In more mountainous areas, where temperature varies as a function of elevation, colder systems result in snow falling at lower altitudes and more total snowfall coverage over a given region. This is where the long-term warming trends, recently discussed by Tom, become important over western North America. Drier and warmer climate signals will generally result in lower snow coverage.

Because a La Niña Advisory was recently issued, we will take a look at how La Niña, in general, affects snowfall across North America. This analysis is part of a broader effort at CPC to better understand and potentially predict seasonal snowfall, made possible in part by a new snowfall dataset (1).

La Niña = Skiers Delight over the Northern United States

In a nutshell, La Niña is associated with a retracted jet stream over the North Pacific Ocean. The retreat of the jet stream results in more blocking high pressure systems that allow colder air to spill into western and central Canada and parts of the northern contiguous U.S. At the same time, storm track activity across the southern tier of the U.S. is diminished under upper-level high pressure, which also favors milder-than-normal temperatures. The storm track is in turn shifted northward across parts of the Ohio Valley and Great Lakes (2).

Based on climate analysis (3) from this new snow dataset, we see that La Niña favors increased snowfall over the Northwest and northern Rockies, as well as in the upper Midwest Great Lakes region. Reduced snowfall is observed over parts of the central-southern Plains, Southwest, and mid-Atlantic.

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Snowfall departure from average for all La Niña winters (1950-2009). Blue shading shows where snowfall is greater than average and brown shows where snowfall is less than average. Climate.gov figure based on analysis at CPC using Rutgers gridded snow data

This La Niña footprint is pretty intuitive. Given the northward shift of the storm track, relatively cold and wet conditions are favored over the northern Rockies and northern Plains, resulting in the enhancement of snowfall. Warmer and drier winters are more likely during La Niña over more southern states, and this is exactly where seasonal snowfall tends to be reduced (4). The more vigorous storm track and slight tilt toward colder temperatures over the northern tier of U.S. during La Niña modestly increases the chance of a relatively snowy winter.

Snow and Strength

We can break up the snow pattern further and look at the weakest and strongest La Niña events. Splitting La Niña events into strength reveals some interesting differences worth investigating further. In this preliminary analysis below, there is a suggestion that weaker events are snowier over the Northeast and northern and central Plains on average.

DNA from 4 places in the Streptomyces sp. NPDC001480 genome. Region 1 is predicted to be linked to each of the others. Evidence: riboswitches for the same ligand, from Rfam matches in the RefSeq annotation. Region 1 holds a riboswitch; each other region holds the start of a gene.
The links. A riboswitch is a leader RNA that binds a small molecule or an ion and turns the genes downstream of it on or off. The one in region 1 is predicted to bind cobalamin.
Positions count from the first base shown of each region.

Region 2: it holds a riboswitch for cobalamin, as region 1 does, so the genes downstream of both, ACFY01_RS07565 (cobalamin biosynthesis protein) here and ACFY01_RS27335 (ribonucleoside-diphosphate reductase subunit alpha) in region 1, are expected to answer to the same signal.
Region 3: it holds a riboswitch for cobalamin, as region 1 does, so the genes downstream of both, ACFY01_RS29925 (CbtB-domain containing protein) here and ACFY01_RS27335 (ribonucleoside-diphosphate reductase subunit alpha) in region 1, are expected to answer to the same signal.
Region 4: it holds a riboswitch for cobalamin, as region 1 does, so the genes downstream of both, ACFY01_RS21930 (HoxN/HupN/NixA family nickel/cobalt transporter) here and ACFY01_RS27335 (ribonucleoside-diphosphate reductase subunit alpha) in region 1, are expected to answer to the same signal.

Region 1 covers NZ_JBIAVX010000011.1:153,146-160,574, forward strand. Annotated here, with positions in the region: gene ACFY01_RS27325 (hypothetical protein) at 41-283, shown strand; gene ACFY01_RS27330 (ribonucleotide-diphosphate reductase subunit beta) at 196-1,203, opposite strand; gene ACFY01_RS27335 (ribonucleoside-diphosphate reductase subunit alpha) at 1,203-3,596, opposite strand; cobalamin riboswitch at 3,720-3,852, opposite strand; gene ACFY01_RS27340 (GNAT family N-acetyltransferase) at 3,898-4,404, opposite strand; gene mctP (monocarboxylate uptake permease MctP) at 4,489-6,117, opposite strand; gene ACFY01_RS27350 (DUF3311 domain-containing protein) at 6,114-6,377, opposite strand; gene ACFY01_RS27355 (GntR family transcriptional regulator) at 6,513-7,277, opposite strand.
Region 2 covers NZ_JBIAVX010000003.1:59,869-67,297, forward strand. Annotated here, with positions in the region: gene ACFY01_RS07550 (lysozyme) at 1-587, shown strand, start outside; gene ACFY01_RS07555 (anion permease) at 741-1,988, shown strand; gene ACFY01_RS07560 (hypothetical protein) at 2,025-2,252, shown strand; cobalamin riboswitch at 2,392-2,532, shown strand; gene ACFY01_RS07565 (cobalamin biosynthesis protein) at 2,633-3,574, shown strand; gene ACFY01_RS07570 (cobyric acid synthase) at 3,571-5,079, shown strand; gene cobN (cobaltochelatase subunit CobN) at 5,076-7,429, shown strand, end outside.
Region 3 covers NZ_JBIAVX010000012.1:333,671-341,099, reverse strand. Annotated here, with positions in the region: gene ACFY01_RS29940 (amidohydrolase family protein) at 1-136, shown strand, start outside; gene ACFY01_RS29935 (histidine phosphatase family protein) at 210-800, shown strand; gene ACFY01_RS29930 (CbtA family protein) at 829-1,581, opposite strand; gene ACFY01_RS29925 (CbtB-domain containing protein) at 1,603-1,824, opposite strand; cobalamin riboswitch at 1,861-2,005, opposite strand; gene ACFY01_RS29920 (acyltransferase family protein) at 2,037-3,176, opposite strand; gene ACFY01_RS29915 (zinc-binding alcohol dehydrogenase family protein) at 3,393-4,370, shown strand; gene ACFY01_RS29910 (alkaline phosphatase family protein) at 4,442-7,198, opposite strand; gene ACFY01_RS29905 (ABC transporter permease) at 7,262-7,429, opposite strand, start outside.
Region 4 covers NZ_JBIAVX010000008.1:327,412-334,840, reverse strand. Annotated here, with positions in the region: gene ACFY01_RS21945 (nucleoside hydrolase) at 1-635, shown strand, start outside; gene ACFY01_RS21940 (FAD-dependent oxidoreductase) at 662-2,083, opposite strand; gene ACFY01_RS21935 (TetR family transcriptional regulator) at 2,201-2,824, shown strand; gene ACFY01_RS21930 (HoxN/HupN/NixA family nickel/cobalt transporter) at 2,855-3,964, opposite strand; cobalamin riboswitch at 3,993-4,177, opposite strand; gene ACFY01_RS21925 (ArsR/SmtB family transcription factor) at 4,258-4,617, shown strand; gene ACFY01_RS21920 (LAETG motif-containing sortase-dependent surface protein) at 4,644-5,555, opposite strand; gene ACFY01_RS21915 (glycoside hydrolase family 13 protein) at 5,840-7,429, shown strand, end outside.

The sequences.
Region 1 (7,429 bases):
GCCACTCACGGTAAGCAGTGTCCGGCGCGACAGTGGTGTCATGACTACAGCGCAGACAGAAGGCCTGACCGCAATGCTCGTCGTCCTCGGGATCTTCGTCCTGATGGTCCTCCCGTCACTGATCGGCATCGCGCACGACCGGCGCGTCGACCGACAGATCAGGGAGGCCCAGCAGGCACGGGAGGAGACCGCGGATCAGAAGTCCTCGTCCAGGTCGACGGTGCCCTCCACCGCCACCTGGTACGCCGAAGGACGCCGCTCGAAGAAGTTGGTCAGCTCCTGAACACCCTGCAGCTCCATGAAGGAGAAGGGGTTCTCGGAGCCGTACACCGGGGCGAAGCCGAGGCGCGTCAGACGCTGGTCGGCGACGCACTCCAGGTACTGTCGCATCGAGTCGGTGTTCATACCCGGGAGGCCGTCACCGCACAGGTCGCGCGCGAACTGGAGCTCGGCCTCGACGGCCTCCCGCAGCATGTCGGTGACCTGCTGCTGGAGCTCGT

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Snowfall departure from average for weaker La Niña winters (1950-2009). Blue shading shows where snowfall is greater than average and brown shows where snowfall is less than average. Climate.gov figure based on analysis at CPC using Rutgers gridded snow data

On the other hand, stronger La Niña events (see below) are snowier across the Northwest, northern Rockies, western Canada, and the Alaska panhandle. Also, there is a tendency toward below average snowfall over the mid-Atlantic, New England, and northern and central Plains, which is not seen during weak La Niña.

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Snowfall departure from average for stronger La Niña winters (1950-2009). Blue shading shows where snowfall is greater than average and brown shows where snowfall is less than average. Climate.gov figure based on analysis at CPC using Rutgers gridded snow data

Overall, stronger La Niña events exert more influence on the winter climate pattern over western North America. Weaker events appear to be associated with more widespread above-average snow over the northern United States. Because a weak La Niña means that the forcing from the Pacific is weaker than normal, it may imply other mechanisms (e.g. Arctic Oscillation) may be at play and is worth further investigation.

The predictability of seasonal snowfall may be somewhat similar to precipitation in that one or two big events can dramatically affect the seasonal average. Thus, in general, the expected prediction skill is likely to be lower than for temperature. However, because temperature also plays an important role in snowfall, some predictability is likely nonetheless. And like for seasonal temperature and precipitation, knowing the state of ENSO is a pretty reasonable place to start.

Lead editor: Michelle L’Heureux / Text Credit: Dr. Stephen Baxter

 

TAKE HOME MESSAGE: For reference, Louisville receives around 12.5" of snow on average each winter season. During La Niña years, our area typically sees a couple inches below the average snowfall. That would put us near 10" during a normal La Niña winter.

 

-Rick DeLuca

Rick

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Not Water on Mars

These dark lines seen on Mars have been used by scientists to point to the existence of water, and possibly life, on the planet. However, the latest research shows the dark lines are likely the result of moving sand and dust, not seeping water as previously thought.